The Village of Bamboula: Jean-Pascal Zadi recounts a staggering dive into a human zoo…

In 1994, 25 Ivorian men, women and children lived for 6 months held in an animal park in Port Saint-Père, with the blessing of the public authorities. Her name ? The village of Bamboula. A stunning documentary to see in replay on

the village of bamboula: jean-pascal zadi recounts a staggering dive into a human zoo...
Hauteville Productions

“Those who cannot remember the past are doomed to relive it” wrote the great Hispanic-American philosopher george santayana, in 1905. In the small town of Port-Saint-Père, located in the Loire-Atlantique department, not far from Nantes, an eminently painful past resurfaced without warning, in a relative indifference and amnesia of the society of the time, and with the blessing of the public authorities.

In 1994, 25 Ivorian men, women and children spent six months held in an animal park located in Port-Saint-Père. A story also linked to that of a chocolate biscuit invented by the Saint-Michel brand in 1985, Bamboula, which will give its name to this infamous place: The Bamboula village.

Here is the trailer for the documentary…

Below, an advertisement for Bamboula biscuits, dated 1988…

Stunning 52-minute documentary that has the vigor of an uppercut, narrated in voice-over by Jean-Pascal Zadi and available until February 6 on the platform, The Village of Bamboula begins his hallucinating story with a wish. That of Dany Laurent, designer and director of this park designed as an African safari.

“Make our fellow citizens dream…”

“I believe that the purpose of this safari is a dream day for the visitor, discovering wildlife”. Only by car, as in nature reserves in Africa. “In our world of gloom and stress, our fellow citizens need dream days” continues the person concerned.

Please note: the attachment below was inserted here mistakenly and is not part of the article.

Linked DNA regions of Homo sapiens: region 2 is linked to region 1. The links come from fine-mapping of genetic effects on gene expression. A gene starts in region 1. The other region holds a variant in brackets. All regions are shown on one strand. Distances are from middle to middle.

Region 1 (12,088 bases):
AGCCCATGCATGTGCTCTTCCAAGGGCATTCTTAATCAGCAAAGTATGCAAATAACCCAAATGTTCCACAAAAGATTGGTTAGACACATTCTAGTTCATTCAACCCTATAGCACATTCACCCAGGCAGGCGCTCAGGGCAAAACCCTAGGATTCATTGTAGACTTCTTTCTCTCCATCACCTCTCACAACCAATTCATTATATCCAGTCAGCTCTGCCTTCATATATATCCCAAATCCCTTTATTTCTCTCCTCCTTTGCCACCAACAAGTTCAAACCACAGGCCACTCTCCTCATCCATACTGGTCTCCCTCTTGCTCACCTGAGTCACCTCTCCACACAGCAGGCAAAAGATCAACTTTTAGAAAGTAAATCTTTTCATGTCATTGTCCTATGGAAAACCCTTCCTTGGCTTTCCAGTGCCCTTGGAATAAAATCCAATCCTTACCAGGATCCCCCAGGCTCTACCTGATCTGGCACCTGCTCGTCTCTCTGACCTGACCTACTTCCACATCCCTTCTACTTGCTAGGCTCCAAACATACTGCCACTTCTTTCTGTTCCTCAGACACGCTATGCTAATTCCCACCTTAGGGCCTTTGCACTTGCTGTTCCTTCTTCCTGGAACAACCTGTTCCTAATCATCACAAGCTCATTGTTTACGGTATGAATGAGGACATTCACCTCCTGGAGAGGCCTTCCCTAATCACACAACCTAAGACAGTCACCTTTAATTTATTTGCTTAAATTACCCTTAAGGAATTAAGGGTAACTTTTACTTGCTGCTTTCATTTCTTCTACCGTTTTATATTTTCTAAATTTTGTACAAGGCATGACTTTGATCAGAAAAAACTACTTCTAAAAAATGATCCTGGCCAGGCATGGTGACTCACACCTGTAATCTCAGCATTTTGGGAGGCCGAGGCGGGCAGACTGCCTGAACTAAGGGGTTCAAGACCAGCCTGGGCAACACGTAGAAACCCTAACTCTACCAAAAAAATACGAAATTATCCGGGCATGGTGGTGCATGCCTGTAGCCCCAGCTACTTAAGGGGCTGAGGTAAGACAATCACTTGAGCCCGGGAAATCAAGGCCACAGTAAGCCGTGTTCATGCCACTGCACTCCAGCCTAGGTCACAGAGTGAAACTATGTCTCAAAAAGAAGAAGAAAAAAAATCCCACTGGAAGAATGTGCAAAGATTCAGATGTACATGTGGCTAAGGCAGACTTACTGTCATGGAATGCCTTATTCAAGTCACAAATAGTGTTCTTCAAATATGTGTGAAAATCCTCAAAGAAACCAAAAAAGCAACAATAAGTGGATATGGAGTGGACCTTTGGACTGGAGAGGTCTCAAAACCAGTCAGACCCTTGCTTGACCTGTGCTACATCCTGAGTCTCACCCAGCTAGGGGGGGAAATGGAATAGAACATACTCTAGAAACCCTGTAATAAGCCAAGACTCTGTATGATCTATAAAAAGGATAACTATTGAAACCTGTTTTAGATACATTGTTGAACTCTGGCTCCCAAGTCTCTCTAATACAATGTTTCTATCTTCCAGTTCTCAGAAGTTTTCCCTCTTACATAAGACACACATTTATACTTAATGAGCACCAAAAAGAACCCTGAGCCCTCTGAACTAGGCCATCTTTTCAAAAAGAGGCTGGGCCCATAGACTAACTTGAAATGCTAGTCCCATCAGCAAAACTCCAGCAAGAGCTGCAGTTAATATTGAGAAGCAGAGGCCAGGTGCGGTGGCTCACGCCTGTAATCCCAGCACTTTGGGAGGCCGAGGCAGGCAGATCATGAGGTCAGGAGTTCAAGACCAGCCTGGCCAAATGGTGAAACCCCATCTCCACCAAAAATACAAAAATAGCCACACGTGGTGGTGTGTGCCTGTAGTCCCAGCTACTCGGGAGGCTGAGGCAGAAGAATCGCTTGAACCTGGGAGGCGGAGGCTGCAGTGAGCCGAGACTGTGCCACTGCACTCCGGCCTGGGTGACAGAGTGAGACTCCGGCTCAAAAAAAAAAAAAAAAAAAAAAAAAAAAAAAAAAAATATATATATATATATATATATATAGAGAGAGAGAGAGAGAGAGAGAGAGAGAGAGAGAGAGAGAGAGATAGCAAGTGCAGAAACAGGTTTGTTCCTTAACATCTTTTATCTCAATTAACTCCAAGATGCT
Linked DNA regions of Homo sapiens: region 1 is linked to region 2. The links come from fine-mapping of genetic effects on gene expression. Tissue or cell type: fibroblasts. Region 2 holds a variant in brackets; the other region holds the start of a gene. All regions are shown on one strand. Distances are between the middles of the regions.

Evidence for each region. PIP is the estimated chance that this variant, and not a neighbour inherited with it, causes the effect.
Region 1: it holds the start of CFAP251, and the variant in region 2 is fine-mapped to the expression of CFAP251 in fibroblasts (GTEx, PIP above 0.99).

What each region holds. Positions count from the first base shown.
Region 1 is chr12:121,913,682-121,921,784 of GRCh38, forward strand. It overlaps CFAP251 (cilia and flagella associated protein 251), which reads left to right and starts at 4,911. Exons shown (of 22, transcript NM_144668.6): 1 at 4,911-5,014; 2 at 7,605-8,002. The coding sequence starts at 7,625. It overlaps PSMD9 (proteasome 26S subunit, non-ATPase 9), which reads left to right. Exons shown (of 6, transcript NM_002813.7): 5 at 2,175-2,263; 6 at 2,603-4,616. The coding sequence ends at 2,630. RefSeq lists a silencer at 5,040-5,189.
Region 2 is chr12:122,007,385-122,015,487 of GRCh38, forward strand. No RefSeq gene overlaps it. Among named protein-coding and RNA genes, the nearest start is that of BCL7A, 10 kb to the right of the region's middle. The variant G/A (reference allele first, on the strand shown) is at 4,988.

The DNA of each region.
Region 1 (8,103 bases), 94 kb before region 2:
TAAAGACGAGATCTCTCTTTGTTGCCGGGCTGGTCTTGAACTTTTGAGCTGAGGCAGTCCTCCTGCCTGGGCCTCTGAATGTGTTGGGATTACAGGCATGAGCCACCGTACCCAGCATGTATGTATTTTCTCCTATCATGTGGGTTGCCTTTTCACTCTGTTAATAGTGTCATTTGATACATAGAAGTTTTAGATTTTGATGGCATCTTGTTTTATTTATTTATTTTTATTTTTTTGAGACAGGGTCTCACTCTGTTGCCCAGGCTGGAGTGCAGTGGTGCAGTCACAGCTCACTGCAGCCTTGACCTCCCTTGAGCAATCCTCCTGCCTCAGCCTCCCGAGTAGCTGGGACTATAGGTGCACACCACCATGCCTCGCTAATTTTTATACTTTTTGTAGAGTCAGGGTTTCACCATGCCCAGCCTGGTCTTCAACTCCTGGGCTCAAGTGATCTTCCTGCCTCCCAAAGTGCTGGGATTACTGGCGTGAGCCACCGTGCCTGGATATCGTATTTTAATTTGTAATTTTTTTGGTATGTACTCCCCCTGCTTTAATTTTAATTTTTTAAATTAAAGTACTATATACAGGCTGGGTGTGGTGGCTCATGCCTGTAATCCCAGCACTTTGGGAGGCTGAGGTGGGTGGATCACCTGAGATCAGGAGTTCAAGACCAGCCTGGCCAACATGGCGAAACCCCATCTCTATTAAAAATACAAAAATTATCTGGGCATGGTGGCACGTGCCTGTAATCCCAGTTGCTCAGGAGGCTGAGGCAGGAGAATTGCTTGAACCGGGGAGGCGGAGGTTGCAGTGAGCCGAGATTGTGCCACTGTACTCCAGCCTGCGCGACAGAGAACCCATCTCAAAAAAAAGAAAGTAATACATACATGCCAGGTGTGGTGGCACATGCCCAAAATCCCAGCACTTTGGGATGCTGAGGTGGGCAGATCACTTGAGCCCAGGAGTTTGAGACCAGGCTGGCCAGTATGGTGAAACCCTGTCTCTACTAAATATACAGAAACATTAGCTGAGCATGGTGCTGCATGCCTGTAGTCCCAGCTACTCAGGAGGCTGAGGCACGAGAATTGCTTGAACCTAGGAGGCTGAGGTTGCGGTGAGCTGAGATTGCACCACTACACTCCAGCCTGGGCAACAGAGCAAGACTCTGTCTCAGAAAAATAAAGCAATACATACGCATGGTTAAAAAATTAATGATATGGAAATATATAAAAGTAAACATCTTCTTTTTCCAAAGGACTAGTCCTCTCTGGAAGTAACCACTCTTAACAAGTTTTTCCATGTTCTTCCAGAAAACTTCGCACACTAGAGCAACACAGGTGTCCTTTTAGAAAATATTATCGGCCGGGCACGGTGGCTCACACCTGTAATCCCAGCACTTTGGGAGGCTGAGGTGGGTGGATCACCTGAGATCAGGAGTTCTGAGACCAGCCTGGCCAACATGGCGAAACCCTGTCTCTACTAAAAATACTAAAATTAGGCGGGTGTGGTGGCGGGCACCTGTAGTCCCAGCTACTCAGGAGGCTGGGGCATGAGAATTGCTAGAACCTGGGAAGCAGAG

And even if it means dreaming, you might as well think big: why not build an authentic replica of an African village, going so far as to bring in all the construction equipment, and set it up in this African safari?

Thus, in the wake of the death of the President of Côte d’Ivoire Félix Houphouët-Boigny, in 1993, Dany Laurent recruited a troupe of Ivorian dancers and other local artisans, to install them in this village in the heart of the park. But there is more: the latter will be subject only to Ivorian legislation; the village functioning as an enclave; somewhat like an embassy which has the extraterritoriality status.

A health problem? No outside doctor, they will be examined by the park’s veterinarians… The members of the Ivorian troops and craftsmen sleep on a simple mattress on the ground, are only paid a fraction of the minimum wage, the children who work there (! ) are also out of school, see their passports confiscated to prevent them from going out… On April 13, 1994, it is the inauguration with great fanfare, made by the Ivorian Prime Minister at the time, accompanied by his Minister of Tourism and of the environment.

“Bamboula at the Safari-park”; “Saga Africa at the gates of Nantes”; “Make you want to travel” headlines the Regional Press without complexes; but not only. But the worm is already in the fruit. Because such a place awakens old demons.

Those of the infamous colonial exhibitions and its zoo humans, which prevailed at the time of the colonial empires, presenting “typical” villages of a country or an ethnic group, such as the exhibition of “mysterious Africa”. And it is even the double penalty, also because of the past of the city of Nantes, which was then considerably enriched thanks to the triangular trade and the slave trade.

It will take all the force of action of a large collective, baptized “No to the Human Reserve”, bringing together in particular several NGOs and unions, to put an end by way of justice to what was, rightly, considered as an ignoble and scandalous attack on human dignity.

“The Village of Bamboula”, told by Jean-Pascal Zadi, to see in replay until February 6 on

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